SH: Density is the key, I mean, we have dense corridors right now…we have High Street in the Short North, but you see, because our densification happened outside of a plan, we have parking issues now along the corridor, we have a set amount of right-of-way that we can’t influence.

So, knowing that we’re going to add a million-plus people to the region, why not get ahead of that? Why not help the growth, and put it (where) we’re not necessarily encouraging urban sprawl, with people everywhere, but we’re building those corridors that will really make the conversation less about should we do enhanced mobility options, to what will we need to support that?

I think that is a more exciting conversation, it kind of gets us a step closer… it lays a foundation for us to do something; the data will tell us and drive us into the direction we need to go.

BW: When you say the word density, a lot of people imagine skyscrapers going in next to their house, and they don’t like that picture. If you have these corridors where you’re saying, ‘we’d like to see dense development happen here,’ how do you get acceptance for that from the neighborhoods where these corridors are?

SH: Well, one is that, we’re going to grow, so people are going to be added, and densification in Columbus looks very different from Philly or another city. We got this information from Insight 2050 – the two areas we’re going to grow in, in terms of demographics, are seniors and young professionals. The cool thing about those two demographics are, they want the same things – they want to be able to live upstairs in a smaller footprint, go downstairs to a coffee shop, walk a block over to a grocery store, and get their haircut on their way back… oh, and stop and have a drink.

And so, I don’t think that is as much of a scary conversation, because we’re already growing in that way – right now, we see those pods of growth, and the cool thing about the study that we just commissioned is, it’s not just a Columbus conversation. We have incorporated I think six or seven other communities around Columbus that are also thinking this way. That’s the one thing that Insight 2050 did for us, it gave us a level set, in terms of the conversation, so not only Columbus is talking about densification – if you drive down to Grove City right now, they are doing the same thing in their urban core.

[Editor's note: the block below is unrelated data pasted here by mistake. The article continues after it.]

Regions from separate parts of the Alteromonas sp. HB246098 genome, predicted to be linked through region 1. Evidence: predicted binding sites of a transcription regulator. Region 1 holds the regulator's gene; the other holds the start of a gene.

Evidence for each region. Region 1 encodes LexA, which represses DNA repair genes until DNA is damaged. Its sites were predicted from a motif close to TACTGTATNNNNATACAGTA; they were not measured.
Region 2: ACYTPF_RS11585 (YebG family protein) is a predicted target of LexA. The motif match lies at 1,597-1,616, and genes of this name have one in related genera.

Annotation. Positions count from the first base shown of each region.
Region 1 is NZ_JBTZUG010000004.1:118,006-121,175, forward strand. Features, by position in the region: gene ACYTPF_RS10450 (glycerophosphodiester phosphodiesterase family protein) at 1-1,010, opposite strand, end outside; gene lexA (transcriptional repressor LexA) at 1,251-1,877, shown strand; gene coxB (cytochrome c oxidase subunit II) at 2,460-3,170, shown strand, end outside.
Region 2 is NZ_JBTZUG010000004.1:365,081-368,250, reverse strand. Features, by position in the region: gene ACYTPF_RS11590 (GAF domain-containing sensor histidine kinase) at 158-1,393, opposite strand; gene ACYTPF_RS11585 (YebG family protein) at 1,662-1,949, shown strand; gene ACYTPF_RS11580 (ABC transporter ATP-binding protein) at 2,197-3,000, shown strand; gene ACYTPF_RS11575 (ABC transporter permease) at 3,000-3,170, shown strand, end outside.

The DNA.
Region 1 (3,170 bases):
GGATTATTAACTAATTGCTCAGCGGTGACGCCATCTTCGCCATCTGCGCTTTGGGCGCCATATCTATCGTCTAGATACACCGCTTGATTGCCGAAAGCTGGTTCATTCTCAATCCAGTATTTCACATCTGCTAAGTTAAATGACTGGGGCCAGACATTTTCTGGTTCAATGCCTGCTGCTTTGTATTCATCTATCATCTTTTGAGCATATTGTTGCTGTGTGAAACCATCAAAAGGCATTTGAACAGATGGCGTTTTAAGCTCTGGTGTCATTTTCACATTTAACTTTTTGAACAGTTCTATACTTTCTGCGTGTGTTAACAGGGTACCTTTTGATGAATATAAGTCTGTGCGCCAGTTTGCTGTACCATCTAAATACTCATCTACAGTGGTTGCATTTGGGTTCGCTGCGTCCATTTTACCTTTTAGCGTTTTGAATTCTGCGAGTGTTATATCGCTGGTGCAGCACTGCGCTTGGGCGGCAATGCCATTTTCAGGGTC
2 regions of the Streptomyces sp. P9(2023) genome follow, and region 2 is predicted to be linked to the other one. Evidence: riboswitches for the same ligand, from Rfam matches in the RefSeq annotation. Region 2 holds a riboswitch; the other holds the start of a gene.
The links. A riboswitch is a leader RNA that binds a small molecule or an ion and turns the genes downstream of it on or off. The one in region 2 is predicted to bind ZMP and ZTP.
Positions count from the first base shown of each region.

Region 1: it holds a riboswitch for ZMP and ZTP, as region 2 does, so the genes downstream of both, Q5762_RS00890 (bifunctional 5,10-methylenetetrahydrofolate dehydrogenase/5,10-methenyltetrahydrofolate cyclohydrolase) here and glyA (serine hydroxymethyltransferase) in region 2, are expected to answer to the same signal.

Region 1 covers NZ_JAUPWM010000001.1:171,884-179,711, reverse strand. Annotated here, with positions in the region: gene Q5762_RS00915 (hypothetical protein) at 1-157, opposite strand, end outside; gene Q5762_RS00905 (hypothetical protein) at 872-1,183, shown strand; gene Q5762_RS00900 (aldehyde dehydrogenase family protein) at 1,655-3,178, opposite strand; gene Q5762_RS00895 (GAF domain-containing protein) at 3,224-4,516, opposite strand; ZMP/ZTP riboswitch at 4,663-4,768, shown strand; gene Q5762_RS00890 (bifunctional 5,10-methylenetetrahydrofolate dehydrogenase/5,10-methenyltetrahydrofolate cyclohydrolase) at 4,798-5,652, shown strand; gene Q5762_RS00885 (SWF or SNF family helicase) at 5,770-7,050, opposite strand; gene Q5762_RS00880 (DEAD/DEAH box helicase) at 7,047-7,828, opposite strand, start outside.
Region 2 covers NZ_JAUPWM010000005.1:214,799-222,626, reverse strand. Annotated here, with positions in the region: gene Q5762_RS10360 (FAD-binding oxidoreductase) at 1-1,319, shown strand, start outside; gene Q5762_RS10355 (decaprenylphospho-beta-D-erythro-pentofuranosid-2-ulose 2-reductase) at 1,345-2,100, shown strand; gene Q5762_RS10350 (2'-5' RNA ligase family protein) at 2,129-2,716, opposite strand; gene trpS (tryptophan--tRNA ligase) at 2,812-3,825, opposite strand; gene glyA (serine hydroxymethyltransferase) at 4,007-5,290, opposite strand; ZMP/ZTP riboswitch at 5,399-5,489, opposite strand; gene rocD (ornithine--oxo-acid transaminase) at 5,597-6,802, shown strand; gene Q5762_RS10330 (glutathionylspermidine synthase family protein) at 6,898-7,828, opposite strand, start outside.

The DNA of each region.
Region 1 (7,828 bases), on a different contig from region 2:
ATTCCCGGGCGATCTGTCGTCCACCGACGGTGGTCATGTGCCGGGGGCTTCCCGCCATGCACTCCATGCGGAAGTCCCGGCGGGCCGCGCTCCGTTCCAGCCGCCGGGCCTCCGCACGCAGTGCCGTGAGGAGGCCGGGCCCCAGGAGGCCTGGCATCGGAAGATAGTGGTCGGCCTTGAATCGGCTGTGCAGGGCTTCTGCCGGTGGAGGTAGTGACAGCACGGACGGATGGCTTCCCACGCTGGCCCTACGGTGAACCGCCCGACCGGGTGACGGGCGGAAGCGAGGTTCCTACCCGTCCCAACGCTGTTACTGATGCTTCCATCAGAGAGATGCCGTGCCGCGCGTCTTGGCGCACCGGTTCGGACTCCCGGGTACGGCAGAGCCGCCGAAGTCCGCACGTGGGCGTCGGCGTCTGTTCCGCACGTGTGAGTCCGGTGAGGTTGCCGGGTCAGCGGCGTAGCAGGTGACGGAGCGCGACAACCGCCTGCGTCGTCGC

We’re just trying to be ahead of the conversation, so that our transportation needs are not sprung on us… and trying to work backwards to try to solve those. We’re trying to be thoughtful, and the cool – and also the frustrating and crazy thing about transportation is – you talk about it today and 15 years from now you see the outcome. So they’re long-term conversations, and since it’s already going to be a long-term conversation, we shouldn’t wait until we are growing and building, we should have policies that encourage that.

BW: What do you think was missing from some of these previous efforts – COTA did their NextGen plan, and that resulted in a map of recommended (high-capacity transit) corridors, and there was the city effort, Connect Columbus – was something missing from those plans?

SH: No, I think this adds on, it’s the next step, it picks up where those leave off. We’re not pulling these corridors out of thin air, we’re actually pulling the corridors from those plans. Again, we know where the job centers are going to be, we know where the growth potential we have in our community is, this is just saying, well, if we know where the jobs are going to be, and we’re already having issues getting folks down to a place like Rickenbacker – just to use that as an example – why not be intentional about how we grow in that space?

I see this as advancing those conversations – pulling all of those conversations into one, forward-looking planning exercise. And again, we’re talking land usage, and are there things that we should be doing with zoning, or new policies that we should explore, that would encourage density?

The thing about transportation, which I found cool when I first became chair three years ago, is that it touches, affects and influences every other aspect of our lives. When we talk about affordable housing, that is directly connected to how we build and where we build – it is a densification question. When we’re talking about healthy communities and walkable communities, that is all wrapped up in this conversation and this planning exercise.

CLICK HERE TO CONTINUE THE INTERVIEW ON PAGE TWO